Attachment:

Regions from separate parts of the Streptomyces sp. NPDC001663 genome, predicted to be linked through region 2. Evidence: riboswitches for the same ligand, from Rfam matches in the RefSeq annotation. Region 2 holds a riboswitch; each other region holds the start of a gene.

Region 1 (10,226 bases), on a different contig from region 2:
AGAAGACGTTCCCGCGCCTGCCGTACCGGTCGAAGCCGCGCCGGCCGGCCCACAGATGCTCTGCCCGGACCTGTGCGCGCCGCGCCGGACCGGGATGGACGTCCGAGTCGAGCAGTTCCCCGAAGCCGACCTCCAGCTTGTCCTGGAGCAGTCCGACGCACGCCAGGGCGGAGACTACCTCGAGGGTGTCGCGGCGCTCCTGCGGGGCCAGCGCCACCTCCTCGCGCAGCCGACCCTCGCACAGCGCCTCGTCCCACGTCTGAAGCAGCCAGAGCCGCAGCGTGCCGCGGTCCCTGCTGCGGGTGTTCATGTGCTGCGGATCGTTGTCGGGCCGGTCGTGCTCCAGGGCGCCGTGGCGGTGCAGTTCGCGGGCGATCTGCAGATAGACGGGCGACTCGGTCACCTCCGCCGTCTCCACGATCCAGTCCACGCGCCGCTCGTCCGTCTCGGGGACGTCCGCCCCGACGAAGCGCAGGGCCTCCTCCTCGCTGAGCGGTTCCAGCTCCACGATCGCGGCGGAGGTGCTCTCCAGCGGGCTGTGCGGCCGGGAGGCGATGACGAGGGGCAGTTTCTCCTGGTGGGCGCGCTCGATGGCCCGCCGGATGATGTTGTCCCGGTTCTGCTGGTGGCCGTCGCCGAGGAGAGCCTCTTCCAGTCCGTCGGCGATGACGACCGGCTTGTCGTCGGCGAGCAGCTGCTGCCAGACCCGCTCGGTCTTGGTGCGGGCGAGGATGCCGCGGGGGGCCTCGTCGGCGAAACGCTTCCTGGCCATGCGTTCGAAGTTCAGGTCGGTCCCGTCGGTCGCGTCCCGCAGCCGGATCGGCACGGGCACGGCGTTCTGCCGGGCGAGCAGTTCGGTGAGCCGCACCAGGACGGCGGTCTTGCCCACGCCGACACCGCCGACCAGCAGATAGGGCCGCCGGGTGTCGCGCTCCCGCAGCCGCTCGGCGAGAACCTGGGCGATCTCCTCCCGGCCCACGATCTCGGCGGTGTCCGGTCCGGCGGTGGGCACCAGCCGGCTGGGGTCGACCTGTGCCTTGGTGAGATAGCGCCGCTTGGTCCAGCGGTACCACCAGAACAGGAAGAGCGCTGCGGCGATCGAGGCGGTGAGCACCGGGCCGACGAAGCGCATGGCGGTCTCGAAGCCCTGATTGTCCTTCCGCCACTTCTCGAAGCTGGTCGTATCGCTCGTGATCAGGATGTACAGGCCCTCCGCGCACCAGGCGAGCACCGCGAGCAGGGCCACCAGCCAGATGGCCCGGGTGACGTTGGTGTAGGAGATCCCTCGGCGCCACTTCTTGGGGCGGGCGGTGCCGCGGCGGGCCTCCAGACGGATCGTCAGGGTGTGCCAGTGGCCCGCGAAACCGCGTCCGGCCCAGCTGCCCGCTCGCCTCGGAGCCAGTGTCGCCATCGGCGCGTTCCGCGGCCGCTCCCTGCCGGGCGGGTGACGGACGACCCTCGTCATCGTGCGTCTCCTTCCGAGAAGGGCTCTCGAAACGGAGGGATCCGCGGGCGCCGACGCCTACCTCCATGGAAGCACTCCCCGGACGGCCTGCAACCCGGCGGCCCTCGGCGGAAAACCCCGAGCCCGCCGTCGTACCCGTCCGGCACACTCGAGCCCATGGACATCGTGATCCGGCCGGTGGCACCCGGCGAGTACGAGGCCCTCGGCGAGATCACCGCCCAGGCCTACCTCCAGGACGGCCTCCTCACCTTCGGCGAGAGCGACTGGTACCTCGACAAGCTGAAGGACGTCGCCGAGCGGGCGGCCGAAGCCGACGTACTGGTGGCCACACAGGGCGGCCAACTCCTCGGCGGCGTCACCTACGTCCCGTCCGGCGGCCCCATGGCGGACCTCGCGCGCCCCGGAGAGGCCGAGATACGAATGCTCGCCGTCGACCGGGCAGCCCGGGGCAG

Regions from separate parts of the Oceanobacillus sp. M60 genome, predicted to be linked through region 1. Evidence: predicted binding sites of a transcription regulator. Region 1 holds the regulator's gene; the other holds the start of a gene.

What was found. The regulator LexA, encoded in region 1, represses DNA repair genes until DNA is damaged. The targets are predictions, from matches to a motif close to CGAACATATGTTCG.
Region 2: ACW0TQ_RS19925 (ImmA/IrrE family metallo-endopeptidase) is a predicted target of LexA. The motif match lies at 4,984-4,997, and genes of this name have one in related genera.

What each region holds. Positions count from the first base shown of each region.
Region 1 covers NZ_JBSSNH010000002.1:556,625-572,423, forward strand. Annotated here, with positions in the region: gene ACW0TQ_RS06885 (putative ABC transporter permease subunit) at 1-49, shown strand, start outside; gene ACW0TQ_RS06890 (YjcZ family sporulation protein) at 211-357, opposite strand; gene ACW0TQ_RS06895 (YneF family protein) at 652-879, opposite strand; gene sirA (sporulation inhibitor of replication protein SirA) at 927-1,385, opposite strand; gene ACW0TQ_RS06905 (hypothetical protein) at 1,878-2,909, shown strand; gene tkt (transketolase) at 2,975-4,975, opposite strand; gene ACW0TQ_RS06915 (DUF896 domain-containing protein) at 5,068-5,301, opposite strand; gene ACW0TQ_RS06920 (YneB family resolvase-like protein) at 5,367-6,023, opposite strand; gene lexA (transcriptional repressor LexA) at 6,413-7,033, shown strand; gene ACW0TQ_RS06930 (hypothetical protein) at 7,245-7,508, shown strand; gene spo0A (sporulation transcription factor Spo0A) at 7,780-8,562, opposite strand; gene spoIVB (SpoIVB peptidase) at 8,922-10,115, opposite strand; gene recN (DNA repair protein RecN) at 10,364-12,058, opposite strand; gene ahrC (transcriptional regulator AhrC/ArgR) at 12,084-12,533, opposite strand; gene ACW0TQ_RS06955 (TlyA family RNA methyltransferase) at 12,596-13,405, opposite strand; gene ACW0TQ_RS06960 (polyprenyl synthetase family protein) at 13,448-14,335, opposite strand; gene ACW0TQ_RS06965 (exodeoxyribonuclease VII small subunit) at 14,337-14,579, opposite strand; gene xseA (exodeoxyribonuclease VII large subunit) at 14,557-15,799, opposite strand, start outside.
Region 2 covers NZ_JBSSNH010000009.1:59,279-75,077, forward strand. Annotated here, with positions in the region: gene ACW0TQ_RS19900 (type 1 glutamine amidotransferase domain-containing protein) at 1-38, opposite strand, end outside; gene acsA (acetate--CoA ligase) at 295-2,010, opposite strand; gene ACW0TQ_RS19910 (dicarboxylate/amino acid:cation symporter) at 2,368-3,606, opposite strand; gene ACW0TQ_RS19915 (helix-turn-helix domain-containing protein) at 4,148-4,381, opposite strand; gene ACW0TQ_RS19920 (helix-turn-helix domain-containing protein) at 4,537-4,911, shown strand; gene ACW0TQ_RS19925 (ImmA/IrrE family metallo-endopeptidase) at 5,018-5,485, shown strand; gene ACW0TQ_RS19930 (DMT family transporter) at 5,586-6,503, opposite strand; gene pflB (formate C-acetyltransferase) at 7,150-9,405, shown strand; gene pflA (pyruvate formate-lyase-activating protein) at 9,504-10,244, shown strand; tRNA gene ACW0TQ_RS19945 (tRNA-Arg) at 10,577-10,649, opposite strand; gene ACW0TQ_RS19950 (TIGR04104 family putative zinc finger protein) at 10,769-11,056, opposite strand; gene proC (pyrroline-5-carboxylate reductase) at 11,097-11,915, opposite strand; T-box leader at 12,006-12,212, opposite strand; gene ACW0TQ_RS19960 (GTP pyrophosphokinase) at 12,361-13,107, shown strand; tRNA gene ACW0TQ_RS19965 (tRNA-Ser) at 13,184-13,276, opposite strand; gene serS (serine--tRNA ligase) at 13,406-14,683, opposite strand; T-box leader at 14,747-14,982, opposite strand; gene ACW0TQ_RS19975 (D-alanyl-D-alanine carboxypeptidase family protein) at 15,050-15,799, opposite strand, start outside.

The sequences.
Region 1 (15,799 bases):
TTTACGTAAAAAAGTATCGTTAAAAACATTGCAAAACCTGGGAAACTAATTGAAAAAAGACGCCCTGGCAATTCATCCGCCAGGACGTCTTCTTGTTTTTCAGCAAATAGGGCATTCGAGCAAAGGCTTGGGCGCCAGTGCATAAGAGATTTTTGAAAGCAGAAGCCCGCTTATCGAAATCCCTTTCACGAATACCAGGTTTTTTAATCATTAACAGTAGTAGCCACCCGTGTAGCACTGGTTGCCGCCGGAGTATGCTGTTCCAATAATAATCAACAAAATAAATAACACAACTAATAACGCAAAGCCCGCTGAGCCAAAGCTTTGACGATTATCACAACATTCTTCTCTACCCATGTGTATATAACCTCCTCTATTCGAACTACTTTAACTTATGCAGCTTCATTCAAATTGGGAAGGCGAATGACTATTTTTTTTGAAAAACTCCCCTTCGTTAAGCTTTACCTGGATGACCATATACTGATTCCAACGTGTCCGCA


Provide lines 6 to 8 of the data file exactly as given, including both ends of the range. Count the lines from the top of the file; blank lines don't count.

Region 2: ACW0TQ_RS19925 (ImmA/IrrE family metallo-endopeptidase) is a predicted target of LexA. The motif match lies at 4,984-4,997, and genes of this name have one in related genera.

What each region holds. Positions count from the first base shown of each region.
Region 1 covers NZ_JBSSNH010000002.1:556,625-572,423, forward strand. Annotated here, with positions in the region: gene ACW0TQ_RS06885 (putative ABC transporter permease subunit) at 1-49, shown strand, start outside; gene ACW0TQ_RS06890 (YjcZ family sporulation protein) at 211-357, opposite strand; gene ACW0TQ_RS06895 (YneF family protein) at 652-879, opposite strand; gene sirA (sporulation inhibitor of replication protein SirA) at 927-1,385, opposite strand; gene ACW0TQ_RS06905 (hypothetical protein) at 1,878-2,909, shown strand; gene tkt (transketolase) at 2,975-4,975, opposite strand; gene ACW0TQ_RS06915 (DUF896 domain-containing protein) at 5,068-5,301, opposite strand; gene ACW0TQ_RS06920 (YneB family resolvase-like protein) at 5,367-6,023, opposite strand; gene lexA (transcriptional repressor LexA) at 6,413-7,033, shown strand; gene ACW0TQ_RS06930 (hypothetical protein) at 7,245-7,508, shown strand; gene spo0A (sporulation transcription factor Spo0A) at 7,780-8,562, opposite strand; gene spoIVB (SpoIVB peptidase) at 8,922-10,115, opposite strand; gene recN (DNA repair protein RecN) at 10,364-12,058, opposite strand; gene ahrC (transcriptional regulator AhrC/ArgR) at 12,084-12,533, opposite strand; gene ACW0TQ_RS06955 (TlyA family RNA methyltransferase) at 12,596-13,405, opposite strand; gene ACW0TQ_RS06960 (polyprenyl synthetase family protein) at 13,448-14,335, opposite strand; gene ACW0TQ_RS06965 (exodeoxyribonuclease VII small subunit) at 14,337-14,579, opposite strand; gene xseA (exodeoxyribonuclease VII large subunit) at 14,557-15,799, opposite strand, start outside.